4. Check out the museums around the city: Put your history caps on and learn about the rich history of the Yukon! Start by visiting the MacBride Museum, which is a diverse museum on the Birds and Mammals of the Yukon, the building of the Alaska Highway, the Gold Rush, Boats of the Yukon and much more. They have a few tours of the museum that are done a few times during the day and its included in your admission fee, so if you want, you can call ahead of time and go when there is a tour going on. Visit the Old Log Church Museum next that has a lot of info about how the Europeans and of course, Christians at the time, interacted with the aboriginal people of Yukon. They have tours throughout the day too. If this is your last day, check out one of the many Sushi places for your lunch and drive to the airport. The Transportation Museum and the Beringia Interpretive Centre are within metres of each other and within a walking distance of the airport. If you want to visit both museums, let the front desk at the first one know as they have a deal for visiting both at the same day. Make sure to check out the means of transportation that are on display at the Transportation Museum. When I was there, a retired pilot was there and he was telling me all about how he was flying some of the airplanes that they have pictures or models of at the museum and also about a plane that he and one of his friends had built down in Calgary back in the day! He gave me quite a lot of information and very interesting facts in that short timeframe. The Beringia Interpretive Centre has great videos running at the theatre and also very great information about the geological formation of the region along with the wildlife and animals of the Yukon. In case you are flying early in the morning and you can’t squeeze the two museums by the airport into your schedule, you could either visit them one of the previous days or you could probably do this when you get to Whitehorse, if you have the time the very first day. Oh, and before I forget, world’s largest weathervane is also sitting right in front of the Transportation Museum. Check that out as well and wait for some breeze to see how it works!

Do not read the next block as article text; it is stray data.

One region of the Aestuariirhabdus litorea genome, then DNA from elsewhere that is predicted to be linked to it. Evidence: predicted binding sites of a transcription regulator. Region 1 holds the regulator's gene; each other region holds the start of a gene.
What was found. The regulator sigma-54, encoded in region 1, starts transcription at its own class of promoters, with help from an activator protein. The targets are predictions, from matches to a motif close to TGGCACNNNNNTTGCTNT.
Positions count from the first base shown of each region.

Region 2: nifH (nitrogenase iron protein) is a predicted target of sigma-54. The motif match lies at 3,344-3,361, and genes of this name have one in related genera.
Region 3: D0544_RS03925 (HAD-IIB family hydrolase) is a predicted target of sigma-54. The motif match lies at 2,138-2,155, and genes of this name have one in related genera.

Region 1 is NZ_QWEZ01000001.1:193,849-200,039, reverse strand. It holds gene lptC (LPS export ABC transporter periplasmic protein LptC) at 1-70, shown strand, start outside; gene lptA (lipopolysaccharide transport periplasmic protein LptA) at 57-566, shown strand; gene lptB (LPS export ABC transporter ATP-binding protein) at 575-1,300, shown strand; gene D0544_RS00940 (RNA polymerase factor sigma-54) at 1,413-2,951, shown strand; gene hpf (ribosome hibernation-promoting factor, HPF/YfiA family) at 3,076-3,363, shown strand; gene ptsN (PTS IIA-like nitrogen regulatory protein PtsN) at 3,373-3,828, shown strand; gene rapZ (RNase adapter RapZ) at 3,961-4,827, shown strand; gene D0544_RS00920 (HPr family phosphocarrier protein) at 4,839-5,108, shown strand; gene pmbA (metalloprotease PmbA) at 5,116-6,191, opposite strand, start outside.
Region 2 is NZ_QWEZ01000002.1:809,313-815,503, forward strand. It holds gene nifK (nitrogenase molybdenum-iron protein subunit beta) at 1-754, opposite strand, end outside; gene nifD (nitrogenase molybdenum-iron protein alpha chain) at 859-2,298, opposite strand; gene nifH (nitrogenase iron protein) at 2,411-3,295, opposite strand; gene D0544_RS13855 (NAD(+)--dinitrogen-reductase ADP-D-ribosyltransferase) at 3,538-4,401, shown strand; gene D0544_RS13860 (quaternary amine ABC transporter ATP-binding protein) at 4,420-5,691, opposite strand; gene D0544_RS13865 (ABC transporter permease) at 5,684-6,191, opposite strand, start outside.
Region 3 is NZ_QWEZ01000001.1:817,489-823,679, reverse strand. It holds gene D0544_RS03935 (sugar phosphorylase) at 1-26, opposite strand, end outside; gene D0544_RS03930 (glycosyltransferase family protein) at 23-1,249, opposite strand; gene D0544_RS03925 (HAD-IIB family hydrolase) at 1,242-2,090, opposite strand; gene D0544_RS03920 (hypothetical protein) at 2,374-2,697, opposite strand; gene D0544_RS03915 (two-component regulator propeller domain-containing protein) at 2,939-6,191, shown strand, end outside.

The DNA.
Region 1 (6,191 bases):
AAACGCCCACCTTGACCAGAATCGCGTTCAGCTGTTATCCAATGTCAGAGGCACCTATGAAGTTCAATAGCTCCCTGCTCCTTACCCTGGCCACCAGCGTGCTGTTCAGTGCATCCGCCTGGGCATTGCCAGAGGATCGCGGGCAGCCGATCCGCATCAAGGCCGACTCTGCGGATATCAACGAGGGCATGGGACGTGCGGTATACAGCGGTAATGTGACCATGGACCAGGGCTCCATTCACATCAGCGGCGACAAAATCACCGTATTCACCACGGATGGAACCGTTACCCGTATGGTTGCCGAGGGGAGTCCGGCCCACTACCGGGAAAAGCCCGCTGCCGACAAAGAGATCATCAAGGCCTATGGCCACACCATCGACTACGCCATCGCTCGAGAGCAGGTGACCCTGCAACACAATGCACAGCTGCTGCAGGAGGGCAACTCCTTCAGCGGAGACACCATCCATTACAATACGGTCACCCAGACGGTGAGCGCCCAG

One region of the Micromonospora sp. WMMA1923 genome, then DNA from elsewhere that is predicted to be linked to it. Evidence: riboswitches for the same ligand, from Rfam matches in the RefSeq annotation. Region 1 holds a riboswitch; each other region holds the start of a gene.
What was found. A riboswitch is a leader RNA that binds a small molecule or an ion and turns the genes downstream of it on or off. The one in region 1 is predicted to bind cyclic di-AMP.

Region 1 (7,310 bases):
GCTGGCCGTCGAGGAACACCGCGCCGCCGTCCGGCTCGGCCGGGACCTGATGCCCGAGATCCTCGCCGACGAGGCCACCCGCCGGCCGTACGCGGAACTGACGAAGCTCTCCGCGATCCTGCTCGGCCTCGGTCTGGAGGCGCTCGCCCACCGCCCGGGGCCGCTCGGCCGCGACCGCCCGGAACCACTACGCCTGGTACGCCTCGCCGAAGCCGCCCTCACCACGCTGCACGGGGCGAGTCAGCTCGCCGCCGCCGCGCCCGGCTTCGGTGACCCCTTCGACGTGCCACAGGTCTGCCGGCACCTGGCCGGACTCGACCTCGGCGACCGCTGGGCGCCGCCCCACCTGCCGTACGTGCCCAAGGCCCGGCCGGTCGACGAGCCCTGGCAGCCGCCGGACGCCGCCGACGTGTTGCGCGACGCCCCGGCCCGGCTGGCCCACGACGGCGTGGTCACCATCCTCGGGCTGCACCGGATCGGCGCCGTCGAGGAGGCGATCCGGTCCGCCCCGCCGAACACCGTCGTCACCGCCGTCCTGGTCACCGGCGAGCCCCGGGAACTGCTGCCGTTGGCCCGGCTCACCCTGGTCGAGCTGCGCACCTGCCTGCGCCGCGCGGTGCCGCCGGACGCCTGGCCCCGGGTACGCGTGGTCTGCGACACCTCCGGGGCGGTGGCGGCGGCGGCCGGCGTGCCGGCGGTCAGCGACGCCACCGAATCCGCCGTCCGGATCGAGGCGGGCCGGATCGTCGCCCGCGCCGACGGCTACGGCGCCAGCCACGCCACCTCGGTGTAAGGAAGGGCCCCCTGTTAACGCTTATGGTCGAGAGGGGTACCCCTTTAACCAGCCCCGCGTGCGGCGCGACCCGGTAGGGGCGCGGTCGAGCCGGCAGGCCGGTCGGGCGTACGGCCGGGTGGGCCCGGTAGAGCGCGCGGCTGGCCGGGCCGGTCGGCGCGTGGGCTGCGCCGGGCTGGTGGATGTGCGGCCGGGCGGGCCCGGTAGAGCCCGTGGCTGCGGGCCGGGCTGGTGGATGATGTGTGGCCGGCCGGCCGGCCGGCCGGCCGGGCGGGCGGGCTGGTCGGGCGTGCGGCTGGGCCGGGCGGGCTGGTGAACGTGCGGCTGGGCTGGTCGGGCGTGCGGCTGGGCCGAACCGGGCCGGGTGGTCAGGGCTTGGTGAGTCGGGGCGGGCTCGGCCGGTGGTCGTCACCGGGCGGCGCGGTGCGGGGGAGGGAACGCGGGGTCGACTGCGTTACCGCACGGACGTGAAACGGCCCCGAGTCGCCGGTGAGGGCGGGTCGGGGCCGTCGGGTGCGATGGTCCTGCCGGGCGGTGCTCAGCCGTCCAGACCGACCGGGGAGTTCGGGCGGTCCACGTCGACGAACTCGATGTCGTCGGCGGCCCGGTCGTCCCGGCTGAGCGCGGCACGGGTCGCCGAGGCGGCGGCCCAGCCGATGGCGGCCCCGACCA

I hope you have a blast in the Yukon. The second largest city/town in the Yukon is Dawson City. Just in case you wanted to visit there as well, you could take a flight from Whitehorse or you could drive for about 6 hours to get there. Let me know if you have any comments, additions or anything of similar nature in the comments section below! In the meantime, Go North, my friend, Go North!

Forty Reasons to Stay Alive

Life is tough, but it is also beautiful. It can put you in pain for some time and make you feel happy some other time. It can give you a reason to cry some time, but it can also make you laugh. As you can see, there are a lot of sides to life and the way to experience them is to stay alive. Having heard a lot about a book by Matt Haig, I started reading “Reasons to Stay Alive.” It is not a long read (in fact less than 200 pages on the version available through my city’s library). Although I wish he would have talked more about his journey of recovery from the elephant in the room, i.e. anxiety and depression, I enjoyed every bit of it, especially because it comes from someone who has had a first-hand experience of how tough life can get. There is a section in the book that lists 40 reasons to stay alive and I wanted to share those with the readers of my blog along with some comments of my own (my comments start after the dashes). So, here it is: